How I used the FDA and USDA recommendations to control and alter FH diagnosed cholesterol.
In 2006 my husband had triple bypass surgery, at the age of 34. He was diagnosed (possibly improperly) with Hyperlipidemia Type IV. Later, in 2012, both of our daughters, aged 7 and 11, were diagnosed with what was at the time referred to as Familial Hypercholesterolemia (FH).
FH is a genetic condition that affects the body’s ability to filter cholesterol and/or control the making of and elimination of cholesterol. If you listen carefully, you will notice that no one seems to know anything conclusive except that it tends to run in families.
But then so does diet, lifestyle, personal habits, and attitudes regarding health and wellness.
Here is a short list of what we know about FH and about cholesterol:
- FH is a genetic condition.
- Yet, researchers do not/have not narrowed down specific genes related to it. (But according to the geneticists, they have…)
- HDL is the ‘good cholesterol’ and carries LDL back to the liver for disposal (per all the literature).
- Yet, raising HDL does not lower LDL.
- We know lots of things about FH, since the 1970’s there has been a struggle to raise awareness.
- Yet, 40 years later, we know nothing definitive about cholesterol production and elimination in the body.
- Triglycerides are an unknown variable and may or may not have something to do with overall CVD and heart disease risk.
- We can’t raise HDL. (Because we’ve never really tried)
My daughters’ highest cholesterol readings were 360 and 270. My younger daughter’s highest LDL was 302. Her older sister’s was 190.
Now, 2 years later, by managing diet alone… my younger daughter’s cholesterol was 212. Her LDL 160. My older daughter’s was 223. Her LDL 123. Both have had echocardiograms. Neither have arterial damage. Their inflammatory responses (CRP, fibrinogen, levels) are normal.
No one seems to be interested in their HDL or triglycerides. Although, my older daughter’s triglycerides, on the diet have never been over 60. Yet, her sister, if I let her loose with honey and other sweet toppings, has triglycerides that go triple digit (and so does her dad). Meanwhile, big sis has never had HDL below 46 (now it is 50). And her little sister has only twice had her HDL above 40. Now, it cannot be coaxed past 38.
So the ‘fix’ for my younger daughter’s borderline, 160, LDL is a statin drug.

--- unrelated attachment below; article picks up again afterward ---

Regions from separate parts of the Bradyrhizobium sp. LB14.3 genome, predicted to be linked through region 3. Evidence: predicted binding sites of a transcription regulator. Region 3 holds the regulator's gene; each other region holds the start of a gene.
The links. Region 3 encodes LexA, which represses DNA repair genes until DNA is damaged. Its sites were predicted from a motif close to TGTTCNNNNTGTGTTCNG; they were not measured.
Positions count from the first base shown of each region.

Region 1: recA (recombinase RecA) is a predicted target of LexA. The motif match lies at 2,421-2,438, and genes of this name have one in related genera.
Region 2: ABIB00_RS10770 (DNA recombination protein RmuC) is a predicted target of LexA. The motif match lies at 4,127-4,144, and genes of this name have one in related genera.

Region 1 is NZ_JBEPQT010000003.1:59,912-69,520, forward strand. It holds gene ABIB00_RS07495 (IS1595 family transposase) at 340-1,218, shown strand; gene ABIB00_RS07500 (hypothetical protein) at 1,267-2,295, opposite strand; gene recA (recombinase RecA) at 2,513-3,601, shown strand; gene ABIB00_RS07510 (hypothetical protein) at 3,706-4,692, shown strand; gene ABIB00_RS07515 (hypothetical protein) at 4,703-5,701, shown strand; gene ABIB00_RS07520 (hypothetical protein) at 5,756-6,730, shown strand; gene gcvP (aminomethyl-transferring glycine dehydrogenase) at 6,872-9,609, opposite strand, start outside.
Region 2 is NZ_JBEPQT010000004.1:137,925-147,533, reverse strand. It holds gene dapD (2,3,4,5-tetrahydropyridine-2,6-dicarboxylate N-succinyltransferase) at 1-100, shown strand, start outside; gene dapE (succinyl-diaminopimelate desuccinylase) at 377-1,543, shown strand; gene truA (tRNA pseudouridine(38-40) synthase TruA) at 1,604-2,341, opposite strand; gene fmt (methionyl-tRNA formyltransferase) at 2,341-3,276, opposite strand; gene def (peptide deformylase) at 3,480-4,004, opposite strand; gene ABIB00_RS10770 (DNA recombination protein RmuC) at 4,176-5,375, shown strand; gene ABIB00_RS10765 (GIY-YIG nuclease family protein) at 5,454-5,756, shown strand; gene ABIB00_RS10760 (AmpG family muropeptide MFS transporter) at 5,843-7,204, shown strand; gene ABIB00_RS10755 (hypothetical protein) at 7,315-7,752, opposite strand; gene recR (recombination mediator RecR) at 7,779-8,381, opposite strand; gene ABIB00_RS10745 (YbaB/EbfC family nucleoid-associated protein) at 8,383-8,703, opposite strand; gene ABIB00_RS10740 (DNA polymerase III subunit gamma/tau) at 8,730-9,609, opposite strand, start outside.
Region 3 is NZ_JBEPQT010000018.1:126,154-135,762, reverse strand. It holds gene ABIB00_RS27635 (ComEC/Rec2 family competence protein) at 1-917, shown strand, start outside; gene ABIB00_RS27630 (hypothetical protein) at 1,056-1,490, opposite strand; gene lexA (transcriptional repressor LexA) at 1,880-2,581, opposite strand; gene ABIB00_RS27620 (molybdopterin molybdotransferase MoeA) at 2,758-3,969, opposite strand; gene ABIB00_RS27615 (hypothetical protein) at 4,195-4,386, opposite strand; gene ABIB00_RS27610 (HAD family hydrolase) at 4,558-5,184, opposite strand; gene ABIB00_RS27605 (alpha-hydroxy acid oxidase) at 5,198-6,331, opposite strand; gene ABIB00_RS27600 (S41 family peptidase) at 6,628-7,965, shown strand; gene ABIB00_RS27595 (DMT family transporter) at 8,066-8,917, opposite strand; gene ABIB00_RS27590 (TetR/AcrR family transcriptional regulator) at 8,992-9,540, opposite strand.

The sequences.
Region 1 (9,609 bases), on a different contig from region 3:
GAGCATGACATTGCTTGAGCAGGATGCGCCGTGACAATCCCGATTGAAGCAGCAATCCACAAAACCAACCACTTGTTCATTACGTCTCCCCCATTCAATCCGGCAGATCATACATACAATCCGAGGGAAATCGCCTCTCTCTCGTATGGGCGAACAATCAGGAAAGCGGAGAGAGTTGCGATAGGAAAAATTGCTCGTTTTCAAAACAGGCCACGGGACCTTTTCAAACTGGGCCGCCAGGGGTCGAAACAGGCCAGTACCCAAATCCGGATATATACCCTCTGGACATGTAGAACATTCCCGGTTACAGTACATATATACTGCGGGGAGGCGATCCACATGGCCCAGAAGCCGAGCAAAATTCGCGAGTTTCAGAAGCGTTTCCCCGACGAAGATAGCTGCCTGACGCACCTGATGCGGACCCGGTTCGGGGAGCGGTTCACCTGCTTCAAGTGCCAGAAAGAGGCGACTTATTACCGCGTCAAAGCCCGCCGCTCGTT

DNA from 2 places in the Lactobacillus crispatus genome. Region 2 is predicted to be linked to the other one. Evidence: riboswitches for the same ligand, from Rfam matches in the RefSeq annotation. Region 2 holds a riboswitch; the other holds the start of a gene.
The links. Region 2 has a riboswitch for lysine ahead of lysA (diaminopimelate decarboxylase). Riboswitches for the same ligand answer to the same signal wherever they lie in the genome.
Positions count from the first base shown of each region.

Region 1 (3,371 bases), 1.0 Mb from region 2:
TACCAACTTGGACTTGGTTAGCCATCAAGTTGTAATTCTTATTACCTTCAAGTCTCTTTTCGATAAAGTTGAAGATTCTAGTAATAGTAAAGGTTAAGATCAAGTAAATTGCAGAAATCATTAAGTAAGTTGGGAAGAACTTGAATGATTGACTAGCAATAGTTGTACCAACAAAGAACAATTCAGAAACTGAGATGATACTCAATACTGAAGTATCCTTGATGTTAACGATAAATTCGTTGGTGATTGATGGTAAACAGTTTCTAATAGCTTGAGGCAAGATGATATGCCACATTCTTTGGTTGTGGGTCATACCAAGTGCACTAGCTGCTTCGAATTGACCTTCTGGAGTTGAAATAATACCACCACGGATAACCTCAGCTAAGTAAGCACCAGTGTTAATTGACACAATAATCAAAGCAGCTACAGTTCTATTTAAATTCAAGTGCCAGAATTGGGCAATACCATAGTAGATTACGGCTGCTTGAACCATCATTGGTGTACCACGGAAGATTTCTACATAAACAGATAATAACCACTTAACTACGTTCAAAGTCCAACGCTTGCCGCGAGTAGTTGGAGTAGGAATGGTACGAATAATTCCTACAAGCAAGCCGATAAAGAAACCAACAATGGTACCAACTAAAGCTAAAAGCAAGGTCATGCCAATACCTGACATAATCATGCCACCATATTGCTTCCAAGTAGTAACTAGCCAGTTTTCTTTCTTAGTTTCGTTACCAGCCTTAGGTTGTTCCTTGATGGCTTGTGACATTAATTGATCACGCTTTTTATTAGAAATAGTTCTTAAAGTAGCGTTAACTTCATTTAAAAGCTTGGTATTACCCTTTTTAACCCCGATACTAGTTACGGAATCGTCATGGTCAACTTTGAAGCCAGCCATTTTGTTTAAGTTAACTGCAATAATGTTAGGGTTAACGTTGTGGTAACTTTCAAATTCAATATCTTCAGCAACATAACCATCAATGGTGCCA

160 is the cut-off.
159 and drugs are off the docket.
What to do?
Well, I think I will stick with our diet plan for now and see what happens. By the way, the diet I created was not imaginary. It was based on known research data regarding cholesterol ‘elimination’ in the body. And of the vitamins and minerals that support cell structure and thus arterial walls.
The diet plan I created was copied, almost word for word, straight over from the USDA and FDA requirements per a 2000 calorie a day diet.
Here’s the official, check-the-!%#*-website, breakdown:
- Minimum 25 grams of fiber a day, from natural sources (beans, legumes, whole grains). Not to exceed 40.
- 6-8 8 ounce glasses of WATER daily (you need this to process the fiber)
- Maximum 40 grams of sugar (natural and added)
- Maximum 25 grams of added sugar (in addition to the 15 natural)
- 9 inch MyPlate portions: 2 vegetables, starch, and a meat (or meat or protein alternative)
- Meat portion is 2-3 ounces per serving
- Starch portion is ½ to 1 cup (no more than half the meal)
- Non or low-starch veggies are ½ the plate (funny that my dad was adamant about the same thing back in 1976)
- Fish is 1-2 times per week
- Chicken or turkey is once per week
- 2 eggs allowance per week (occasionally 3)
- Low fat cheese once a week (or vegan/veggie cheese 2 times)
- 1% milk – 8 ounces per day
- Unsweetened, vanilla, almond milk – 8 ounces per day
- Potato or corn – 1-2 times per week
- Apples – daily, minimum 5 days/week
- Bananas, melons, or other high fructose/starchy fruits are 2-3 times per month
- 100% juice – 4-6 ounces per day max
That is not a complete list. I am sure that I have forgotten some small caveat to the diet. However, this gives you an idea of what goes through my head on a daily basis as I tally up the list of things my family has eaten and will eat in the next day, week, or month.
Honestly, 3 years into this ordeal, and I have to say that it is pretty easy.
What isn’t easy is dealing with the social repercussions of the diet.
My daughters, in public school, are subjected daily to the excesses of the inane food culture that defines itself as ‘American’. Hell, let’s just call it ‘white’ American… although, other ethnicities are absorbing it now too…
Food bullying is a daily, weekly occurrence. I have to deal with a weepy teen and pre-teen on a regular basis. It never fails that some kid waved a national food chain pizza slice in their face, or teased them because their hummus looked like ‘poop’.
In my usual mode… I am just thankful that my girls will tell me when other kids are being complete %#*%#*s.
When that mode fails and I want to scream to the four corners… this is what I would say:
Please, for the love of God and all that is good in this world… tell your kids to eat their vegetables. Tell them to not tease other kids for eating theirs… stop the merry-go-round.
What would you do if you were told that stopping your kids from eating cupcakes and pizza would help them live past the age of 28?
If you want to put it in perspective… for those that don’t have children with any diet related genetic predispositions; do you want your kids to live past the age of 60?
I will leave you to ponder the options.
For now… I have to plan out next week’s meals. Because I have already made my decision.
 Yes. I am a little upset right now. Apologies later. For now… deal.
 If you want to know why… please, by all means, exceed 40. But learn from it. Going over 40 reduces vitamin absorption to dangerous levels and has other… um… undesirous consequences. (Drink plenty of water that day.)